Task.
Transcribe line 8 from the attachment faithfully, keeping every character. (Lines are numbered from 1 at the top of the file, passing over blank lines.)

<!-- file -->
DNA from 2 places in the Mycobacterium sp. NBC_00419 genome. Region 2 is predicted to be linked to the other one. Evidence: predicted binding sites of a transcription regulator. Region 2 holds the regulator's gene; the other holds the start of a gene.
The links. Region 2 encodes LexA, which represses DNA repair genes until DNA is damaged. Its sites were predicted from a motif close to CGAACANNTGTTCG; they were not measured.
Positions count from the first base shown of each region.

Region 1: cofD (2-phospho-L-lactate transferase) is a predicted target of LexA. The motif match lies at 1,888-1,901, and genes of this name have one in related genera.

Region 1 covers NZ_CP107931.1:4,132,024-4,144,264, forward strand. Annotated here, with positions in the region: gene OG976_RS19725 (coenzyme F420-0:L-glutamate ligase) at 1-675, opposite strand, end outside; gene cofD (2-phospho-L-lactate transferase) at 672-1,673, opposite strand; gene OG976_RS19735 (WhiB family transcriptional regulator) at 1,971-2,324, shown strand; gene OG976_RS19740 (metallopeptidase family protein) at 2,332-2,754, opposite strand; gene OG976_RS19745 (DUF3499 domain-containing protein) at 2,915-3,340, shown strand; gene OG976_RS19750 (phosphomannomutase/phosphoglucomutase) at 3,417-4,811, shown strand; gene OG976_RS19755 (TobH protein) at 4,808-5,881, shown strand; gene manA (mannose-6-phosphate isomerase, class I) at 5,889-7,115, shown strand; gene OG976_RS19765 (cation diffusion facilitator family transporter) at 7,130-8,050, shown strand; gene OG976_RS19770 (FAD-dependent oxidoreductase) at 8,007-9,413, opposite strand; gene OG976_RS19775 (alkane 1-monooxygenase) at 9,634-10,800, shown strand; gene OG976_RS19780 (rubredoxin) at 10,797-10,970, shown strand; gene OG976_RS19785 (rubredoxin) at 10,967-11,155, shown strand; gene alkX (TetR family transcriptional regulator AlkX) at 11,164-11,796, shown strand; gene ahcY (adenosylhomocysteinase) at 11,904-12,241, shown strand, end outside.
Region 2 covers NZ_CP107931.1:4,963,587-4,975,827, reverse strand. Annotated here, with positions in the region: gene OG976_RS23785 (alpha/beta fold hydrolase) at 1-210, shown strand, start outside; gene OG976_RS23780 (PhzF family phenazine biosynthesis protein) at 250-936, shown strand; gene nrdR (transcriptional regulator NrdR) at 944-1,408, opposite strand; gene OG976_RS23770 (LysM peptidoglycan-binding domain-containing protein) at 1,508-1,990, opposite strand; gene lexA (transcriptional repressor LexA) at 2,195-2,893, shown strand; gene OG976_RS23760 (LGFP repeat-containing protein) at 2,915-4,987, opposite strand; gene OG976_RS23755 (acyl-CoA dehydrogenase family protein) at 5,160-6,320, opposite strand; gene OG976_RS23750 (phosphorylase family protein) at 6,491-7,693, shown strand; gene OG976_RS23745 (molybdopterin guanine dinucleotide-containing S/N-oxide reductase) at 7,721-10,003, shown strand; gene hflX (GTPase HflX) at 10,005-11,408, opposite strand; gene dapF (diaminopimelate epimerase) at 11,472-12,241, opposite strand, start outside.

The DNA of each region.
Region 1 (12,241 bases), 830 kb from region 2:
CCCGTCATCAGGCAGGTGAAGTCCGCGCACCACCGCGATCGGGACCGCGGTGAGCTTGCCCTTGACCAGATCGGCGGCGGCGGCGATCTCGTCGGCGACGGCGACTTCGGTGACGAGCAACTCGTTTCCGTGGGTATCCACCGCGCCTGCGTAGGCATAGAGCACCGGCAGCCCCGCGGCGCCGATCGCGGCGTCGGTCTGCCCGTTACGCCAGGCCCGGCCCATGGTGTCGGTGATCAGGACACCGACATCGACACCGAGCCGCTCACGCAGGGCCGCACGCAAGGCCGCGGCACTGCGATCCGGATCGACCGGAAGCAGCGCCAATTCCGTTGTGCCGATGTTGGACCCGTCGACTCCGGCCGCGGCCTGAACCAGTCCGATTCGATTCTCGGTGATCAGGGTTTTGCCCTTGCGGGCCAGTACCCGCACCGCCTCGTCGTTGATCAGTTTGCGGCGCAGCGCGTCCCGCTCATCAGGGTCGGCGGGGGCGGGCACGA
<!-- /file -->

Region 1 (12,241 bases), 830 kb from region 2: